It is difficult to evaluate the prognostic value of histologic criteria in gastric cancer because of the high variability of morphologic patterns. Recently, histologic subtypes of low, intermediate, or high malignant potential have been identified, providing the basis for a prognostically informative grading system. Because array comparative genomic hybridization systems allow systematic analysis of chromosome alterations, which may be prognostically and pathogenetically informative, we applied high-resolution genome-wide array comparative genomic hybridization to archival material from 81 gastric cancer cases followed for a median of 150 months after surgery. The DNA extracted from paraffin sections gave useful results in 49 tumors, 18 of which were of low-grade, 24 of intermediate, and 7 of high-grade histotypes. Based on the number of chromosome aberrations and the presence/absence of amplifications, 3 tumor clusters of increasing genomic lesion severity were constructed, which proved to correlate significantly with histologic grade and stage as well as with patient survival. Further investigation documented the lower number and severity of genomic alterations in tumors with microsatellite DNA instability and high CD8-rich lymphoid response; the close association of 8p23.1 amplification with cardial cancer; the frequent amplification of genes involved in cell renewal (CDC6, HER2, GRB7, IGFBP4) at 17q12-q21.1, with close histochemical correlation with HER2 membranous expression; and more sporadic amplification of chromosome regions harboring important oncogenes like MYC, KRAS, NRAS, CRKL, CCNE1, or ZNF217. We conclude that genome-wide array comparative genomic hybridization of gastric cancer contributes prognostically relevant information providing a genetic background for histologic grading.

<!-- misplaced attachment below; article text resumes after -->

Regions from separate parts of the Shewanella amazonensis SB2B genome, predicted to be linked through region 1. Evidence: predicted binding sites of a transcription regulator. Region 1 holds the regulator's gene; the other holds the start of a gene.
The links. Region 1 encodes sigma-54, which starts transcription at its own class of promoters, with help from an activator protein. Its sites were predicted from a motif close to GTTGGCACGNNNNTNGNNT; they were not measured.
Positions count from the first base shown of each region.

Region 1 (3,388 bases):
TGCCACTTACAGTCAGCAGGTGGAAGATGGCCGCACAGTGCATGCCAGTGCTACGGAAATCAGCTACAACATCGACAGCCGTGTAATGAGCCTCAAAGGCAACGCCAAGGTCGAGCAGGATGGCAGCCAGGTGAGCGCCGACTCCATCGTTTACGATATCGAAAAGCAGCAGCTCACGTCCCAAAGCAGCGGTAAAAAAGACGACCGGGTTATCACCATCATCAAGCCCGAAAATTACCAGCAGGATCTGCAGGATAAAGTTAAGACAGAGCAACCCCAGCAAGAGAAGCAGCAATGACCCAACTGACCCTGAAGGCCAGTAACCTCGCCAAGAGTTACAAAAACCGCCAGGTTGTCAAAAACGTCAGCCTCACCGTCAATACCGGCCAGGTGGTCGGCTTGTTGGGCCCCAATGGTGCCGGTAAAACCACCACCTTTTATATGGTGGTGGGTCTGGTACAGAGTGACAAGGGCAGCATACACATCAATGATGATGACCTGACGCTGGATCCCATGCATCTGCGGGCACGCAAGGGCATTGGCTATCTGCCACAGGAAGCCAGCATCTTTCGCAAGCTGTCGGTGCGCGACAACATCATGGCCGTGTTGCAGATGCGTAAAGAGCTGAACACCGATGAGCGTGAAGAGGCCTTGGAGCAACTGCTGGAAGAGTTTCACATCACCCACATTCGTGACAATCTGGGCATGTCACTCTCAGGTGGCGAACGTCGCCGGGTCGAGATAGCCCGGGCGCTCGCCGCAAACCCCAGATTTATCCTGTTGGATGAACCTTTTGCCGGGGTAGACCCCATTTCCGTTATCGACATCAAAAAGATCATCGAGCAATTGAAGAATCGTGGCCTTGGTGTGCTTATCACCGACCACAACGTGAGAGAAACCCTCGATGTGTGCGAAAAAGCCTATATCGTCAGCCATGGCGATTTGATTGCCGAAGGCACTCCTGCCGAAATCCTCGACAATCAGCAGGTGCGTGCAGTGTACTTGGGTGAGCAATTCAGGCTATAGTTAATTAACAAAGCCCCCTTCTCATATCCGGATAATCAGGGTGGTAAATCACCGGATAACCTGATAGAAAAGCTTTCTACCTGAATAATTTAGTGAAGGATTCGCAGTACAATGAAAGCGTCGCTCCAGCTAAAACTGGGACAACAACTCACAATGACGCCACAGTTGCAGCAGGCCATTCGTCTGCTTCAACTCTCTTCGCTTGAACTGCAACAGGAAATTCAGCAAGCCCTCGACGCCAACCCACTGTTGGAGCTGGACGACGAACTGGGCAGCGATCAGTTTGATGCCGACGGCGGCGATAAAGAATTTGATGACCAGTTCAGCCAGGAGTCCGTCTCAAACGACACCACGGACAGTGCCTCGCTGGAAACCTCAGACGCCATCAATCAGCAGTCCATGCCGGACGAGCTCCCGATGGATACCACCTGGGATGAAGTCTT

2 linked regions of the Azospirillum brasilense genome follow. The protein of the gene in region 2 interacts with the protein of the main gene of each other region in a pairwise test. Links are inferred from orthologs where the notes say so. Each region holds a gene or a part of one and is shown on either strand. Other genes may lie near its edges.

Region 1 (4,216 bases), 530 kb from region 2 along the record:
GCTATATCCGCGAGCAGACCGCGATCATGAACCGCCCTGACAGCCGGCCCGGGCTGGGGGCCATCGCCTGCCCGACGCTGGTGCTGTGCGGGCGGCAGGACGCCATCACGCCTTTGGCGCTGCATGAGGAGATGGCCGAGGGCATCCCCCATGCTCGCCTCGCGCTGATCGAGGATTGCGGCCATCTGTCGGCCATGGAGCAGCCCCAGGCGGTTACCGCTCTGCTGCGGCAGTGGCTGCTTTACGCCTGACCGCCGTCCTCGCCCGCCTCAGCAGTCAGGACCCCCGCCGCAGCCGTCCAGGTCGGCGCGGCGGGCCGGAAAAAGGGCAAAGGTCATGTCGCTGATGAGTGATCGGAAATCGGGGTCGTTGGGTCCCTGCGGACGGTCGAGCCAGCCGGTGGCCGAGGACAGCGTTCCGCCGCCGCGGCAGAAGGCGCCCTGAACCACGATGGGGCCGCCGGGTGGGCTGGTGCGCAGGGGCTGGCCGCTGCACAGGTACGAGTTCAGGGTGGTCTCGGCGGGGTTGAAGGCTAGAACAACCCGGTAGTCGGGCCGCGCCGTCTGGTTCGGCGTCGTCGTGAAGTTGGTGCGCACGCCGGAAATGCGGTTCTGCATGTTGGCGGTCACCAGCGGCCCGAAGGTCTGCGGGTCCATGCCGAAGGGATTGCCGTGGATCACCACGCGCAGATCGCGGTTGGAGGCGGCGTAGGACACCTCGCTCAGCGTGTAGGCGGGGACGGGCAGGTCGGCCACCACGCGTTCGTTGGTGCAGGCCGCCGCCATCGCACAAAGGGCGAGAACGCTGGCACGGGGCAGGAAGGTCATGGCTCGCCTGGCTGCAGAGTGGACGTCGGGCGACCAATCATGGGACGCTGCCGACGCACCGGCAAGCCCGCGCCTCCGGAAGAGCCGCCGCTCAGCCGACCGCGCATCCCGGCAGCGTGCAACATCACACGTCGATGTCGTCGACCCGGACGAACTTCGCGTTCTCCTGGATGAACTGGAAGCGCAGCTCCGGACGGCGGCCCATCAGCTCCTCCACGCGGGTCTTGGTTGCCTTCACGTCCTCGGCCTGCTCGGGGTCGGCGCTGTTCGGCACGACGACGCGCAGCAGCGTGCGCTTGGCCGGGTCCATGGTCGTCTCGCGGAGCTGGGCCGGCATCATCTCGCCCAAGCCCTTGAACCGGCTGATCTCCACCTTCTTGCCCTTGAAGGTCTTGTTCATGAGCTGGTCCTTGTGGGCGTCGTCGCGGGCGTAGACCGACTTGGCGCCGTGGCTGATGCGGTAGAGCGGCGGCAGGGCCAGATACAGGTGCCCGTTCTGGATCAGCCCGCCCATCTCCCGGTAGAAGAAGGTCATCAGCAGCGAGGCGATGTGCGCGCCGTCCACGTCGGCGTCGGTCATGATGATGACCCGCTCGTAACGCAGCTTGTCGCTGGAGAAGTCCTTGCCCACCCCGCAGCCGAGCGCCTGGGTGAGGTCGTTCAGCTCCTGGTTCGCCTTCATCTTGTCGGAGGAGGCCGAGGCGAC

- Gastric cancer
- Histologic type
ASJC Scopus subject areas
- Pathology and Forensic Medicine